Kaos Pilots: A Comprehensive View (Part 2)

I mentioned a second method that, if applied, could help Kaos Pilots or a school like it to make sense of a wide array of phenomena by bringing that wide array into a single, comprehensive view of things.

In Whose Justice? Which Rationality?, the Catholic philosopher Alasdair MacIntyre observes that there come times when competing traditions confront each other. Quite often, tradition B will do no more than reject tradition A, claiming simply that A’s views are incompatible with its views. Occasionally, tradition A concedes that some of B’s minor claims may be placed at the outskirts of A yet nothing else need be modified. In MacIntyre’s telling, most medieval theologians before Aquinas simply rejected Aristotelian cosmology on the grounds that it wasn’t compatible with the Augustinian theology they had inherited and were committed to espousing.

On rare occasions, though, tradition A may be in the midst of coming to grips with its own limitations, the limitations that, by virtue of its own inquiries, it has discovered within itself and cannot, as of yet, overcome. Then, there may be an opening for it to interpret tradition B, treating B as a reservoir of funds that may enable the tradition to maintain its integrity without at the same time changing itself. MacIntrye believes that Aquinas’s medieval synthesis of Aristotelian cosmology with Augustinian theology demonstrates just this and therefore stands as a colossal achievement in the history of Western thought.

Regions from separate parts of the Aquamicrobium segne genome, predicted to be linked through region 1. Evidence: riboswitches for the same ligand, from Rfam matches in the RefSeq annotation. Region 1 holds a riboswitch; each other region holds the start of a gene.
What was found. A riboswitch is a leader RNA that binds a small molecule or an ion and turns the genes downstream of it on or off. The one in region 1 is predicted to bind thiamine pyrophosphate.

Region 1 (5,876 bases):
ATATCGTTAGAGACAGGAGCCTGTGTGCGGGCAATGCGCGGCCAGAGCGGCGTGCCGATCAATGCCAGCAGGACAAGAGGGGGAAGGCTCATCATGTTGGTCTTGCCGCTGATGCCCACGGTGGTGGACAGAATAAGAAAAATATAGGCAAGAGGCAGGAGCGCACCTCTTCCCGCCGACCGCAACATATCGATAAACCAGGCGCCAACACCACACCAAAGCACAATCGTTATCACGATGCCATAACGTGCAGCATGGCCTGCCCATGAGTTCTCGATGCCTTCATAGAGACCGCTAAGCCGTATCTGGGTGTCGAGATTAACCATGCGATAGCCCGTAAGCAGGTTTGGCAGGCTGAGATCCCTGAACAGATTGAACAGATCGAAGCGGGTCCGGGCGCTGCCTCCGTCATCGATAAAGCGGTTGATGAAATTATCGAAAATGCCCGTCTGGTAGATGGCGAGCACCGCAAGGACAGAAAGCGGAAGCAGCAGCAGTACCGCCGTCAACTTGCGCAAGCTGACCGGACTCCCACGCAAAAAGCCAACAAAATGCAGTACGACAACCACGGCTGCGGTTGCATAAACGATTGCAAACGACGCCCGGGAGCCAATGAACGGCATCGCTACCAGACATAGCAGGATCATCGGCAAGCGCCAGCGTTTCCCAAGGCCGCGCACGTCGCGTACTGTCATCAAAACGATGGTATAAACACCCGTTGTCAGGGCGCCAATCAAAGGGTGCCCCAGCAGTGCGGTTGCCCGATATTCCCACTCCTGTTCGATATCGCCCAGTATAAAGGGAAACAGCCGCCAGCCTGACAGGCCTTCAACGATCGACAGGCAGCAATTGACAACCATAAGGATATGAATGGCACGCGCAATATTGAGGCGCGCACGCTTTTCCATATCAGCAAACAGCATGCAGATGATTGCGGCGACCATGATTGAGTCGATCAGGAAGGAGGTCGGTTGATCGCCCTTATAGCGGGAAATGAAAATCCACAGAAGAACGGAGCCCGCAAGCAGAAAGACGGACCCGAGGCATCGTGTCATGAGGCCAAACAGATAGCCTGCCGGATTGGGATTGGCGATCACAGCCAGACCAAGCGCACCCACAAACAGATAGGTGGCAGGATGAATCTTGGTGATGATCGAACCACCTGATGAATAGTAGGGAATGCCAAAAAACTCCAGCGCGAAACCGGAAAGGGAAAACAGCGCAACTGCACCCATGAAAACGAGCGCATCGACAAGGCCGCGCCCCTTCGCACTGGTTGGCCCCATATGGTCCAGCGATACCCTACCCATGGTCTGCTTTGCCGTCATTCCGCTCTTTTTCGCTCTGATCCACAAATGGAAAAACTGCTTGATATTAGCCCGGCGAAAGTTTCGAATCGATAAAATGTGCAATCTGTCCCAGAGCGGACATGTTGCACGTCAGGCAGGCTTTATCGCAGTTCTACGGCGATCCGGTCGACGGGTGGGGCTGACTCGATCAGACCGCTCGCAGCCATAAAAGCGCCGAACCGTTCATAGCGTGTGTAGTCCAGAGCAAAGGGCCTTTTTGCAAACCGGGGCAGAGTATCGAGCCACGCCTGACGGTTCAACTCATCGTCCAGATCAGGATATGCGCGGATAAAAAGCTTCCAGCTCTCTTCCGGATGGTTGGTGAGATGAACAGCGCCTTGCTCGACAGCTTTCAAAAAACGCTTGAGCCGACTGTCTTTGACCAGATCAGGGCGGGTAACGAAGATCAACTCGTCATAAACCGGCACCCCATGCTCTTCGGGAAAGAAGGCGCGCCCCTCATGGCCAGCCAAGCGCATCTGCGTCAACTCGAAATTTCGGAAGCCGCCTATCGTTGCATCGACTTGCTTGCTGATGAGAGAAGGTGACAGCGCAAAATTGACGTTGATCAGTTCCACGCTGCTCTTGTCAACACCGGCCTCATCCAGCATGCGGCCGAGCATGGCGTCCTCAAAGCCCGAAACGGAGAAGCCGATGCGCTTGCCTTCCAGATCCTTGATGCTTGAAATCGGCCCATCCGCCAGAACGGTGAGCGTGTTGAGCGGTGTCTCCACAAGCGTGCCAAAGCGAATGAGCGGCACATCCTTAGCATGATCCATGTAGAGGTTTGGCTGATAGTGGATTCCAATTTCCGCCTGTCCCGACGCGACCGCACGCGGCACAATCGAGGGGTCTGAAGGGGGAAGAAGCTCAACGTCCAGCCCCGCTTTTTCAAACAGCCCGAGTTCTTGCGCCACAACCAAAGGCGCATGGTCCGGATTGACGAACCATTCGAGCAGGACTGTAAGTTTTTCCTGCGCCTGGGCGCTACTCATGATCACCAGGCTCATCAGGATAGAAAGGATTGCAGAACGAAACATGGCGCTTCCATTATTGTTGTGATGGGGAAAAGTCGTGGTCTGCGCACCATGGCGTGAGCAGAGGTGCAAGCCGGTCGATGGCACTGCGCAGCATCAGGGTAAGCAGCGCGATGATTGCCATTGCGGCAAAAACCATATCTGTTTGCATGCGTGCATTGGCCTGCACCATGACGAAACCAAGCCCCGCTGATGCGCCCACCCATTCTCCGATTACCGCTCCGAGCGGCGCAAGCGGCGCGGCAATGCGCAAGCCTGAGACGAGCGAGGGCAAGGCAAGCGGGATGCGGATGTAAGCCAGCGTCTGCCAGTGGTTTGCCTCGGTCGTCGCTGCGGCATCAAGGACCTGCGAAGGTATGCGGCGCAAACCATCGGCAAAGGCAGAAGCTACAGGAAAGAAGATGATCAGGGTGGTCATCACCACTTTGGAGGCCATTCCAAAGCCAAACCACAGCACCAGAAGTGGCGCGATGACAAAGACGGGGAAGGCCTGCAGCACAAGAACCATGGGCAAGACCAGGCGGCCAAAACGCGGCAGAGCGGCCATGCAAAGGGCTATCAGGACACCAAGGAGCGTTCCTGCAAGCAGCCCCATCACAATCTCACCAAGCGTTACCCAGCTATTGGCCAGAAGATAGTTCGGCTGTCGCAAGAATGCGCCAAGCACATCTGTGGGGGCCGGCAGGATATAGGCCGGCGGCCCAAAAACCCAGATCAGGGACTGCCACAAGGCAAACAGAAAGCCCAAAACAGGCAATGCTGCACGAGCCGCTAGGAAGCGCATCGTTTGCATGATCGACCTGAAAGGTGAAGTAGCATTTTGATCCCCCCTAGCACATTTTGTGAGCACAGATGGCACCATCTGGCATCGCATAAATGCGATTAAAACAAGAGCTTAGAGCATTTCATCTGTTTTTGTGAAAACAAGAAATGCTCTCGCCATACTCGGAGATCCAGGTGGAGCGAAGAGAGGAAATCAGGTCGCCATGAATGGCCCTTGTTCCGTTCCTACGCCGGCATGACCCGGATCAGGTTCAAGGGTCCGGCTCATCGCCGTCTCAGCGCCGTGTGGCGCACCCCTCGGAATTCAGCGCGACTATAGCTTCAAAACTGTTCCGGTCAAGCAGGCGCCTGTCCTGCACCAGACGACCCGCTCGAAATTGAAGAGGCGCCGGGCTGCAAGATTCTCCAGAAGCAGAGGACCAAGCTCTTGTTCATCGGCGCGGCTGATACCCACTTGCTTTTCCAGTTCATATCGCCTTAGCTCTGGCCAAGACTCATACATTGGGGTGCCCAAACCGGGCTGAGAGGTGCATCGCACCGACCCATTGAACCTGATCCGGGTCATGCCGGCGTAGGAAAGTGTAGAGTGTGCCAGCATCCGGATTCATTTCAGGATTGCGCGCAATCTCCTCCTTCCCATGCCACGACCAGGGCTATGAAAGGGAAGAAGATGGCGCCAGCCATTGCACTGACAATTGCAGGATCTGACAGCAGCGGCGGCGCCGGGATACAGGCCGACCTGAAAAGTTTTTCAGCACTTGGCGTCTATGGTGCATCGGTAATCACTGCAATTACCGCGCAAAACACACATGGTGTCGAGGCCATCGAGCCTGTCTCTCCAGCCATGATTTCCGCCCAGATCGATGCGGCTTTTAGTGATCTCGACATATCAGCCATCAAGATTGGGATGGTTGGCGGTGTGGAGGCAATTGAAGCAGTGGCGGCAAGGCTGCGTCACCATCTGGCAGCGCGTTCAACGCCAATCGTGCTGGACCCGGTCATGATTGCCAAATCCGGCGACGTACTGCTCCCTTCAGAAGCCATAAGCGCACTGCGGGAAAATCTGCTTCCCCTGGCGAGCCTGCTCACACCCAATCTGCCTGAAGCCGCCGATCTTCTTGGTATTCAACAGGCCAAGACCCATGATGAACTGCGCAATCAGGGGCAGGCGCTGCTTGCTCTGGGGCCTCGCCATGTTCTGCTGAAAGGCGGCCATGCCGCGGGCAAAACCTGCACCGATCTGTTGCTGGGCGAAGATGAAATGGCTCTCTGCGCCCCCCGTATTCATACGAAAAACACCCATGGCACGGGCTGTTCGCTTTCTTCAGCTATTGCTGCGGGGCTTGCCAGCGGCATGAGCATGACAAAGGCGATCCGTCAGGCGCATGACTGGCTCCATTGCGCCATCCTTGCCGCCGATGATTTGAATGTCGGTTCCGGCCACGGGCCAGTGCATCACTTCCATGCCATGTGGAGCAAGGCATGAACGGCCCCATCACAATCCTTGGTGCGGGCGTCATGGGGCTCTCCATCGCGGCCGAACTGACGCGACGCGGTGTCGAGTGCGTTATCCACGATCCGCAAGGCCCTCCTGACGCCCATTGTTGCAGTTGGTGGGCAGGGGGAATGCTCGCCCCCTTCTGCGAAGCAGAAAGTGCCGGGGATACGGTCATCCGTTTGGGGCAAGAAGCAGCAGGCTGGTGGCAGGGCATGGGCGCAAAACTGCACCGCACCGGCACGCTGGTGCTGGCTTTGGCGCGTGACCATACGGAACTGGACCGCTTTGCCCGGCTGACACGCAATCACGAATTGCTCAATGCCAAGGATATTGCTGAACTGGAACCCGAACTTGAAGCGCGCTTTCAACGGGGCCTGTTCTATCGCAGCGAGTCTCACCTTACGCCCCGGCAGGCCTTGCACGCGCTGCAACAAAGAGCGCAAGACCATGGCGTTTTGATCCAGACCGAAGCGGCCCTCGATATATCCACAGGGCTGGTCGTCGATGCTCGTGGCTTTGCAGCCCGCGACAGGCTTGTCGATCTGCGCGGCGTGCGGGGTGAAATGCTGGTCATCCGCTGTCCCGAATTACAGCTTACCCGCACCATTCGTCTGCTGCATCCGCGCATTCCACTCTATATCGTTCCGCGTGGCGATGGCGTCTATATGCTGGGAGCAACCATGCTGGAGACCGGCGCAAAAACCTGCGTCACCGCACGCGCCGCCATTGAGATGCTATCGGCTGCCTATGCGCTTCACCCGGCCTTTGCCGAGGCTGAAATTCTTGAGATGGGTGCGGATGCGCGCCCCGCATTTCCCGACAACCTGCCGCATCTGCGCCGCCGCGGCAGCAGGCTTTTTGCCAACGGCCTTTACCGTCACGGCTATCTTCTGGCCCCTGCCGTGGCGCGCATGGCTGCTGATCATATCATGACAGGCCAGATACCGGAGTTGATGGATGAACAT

To what main tradition does Kaos Pilots belong? I would argue, drawing from the work of Charles Taylor (specifically, Sources of the Self), that it follows the Romantic tradition. I offer only the briefest of sketches of its Romantic commitments:

  • The school believes that a human being does not have a static essence; rather, a human being grows and develops over time.
  • The school does not believe that learning occurs for a certain time but instead that learning is a lifelong endeavor.
  • The school believes that human beings have an expressive capacity in the sense that something is known (or known fully) only when it is articulated or manifested in some medium or another.
  • The school has a longstanding concern with beauty.
  • The school conceives of making along the lines of a work of art.
  • No doubt owing to Schiller’s Aesthetic Education of Man, the school emphasizes play, curiosity, and creativity so much that it seems scarcely possible to conceive of a good human life that would be devoid of playfulness, creativity, and curiosity.

One would need to go much further in order to elaborate upon the ways in which Kaos Pilots has inherited the Romantic tradition.

The limits of Romanticism are readily felt in its devolution to the ‘cult of authenticity’: self-expression for its own sake, doing whatever one does so long as it comes naturally and spontaneously, believing that one’s views are justified so long as they ‘come from within,’ appreciation of a diversity of things regardless of whether not those items are worthy of appreciation, the belief that manifesting anything is sufficient for making it.

I believe the limits of Romanticism can be overcome if one takes a closer look at Aristotelian teleology or, even more broadly, puts the question of the good first. Aristotle enjoins us to ask what it is that self-expression is for and requires us to come to a sufficient reason for this particular form of self-expression. What is growth for? What role does beauty play in a human life overall? What counts as a good project as a work of art? Furthermore, he presses us to consider what a life is for, thereby freeing us from the solipsistic tendency inherent in ‘the cult of authenticity.’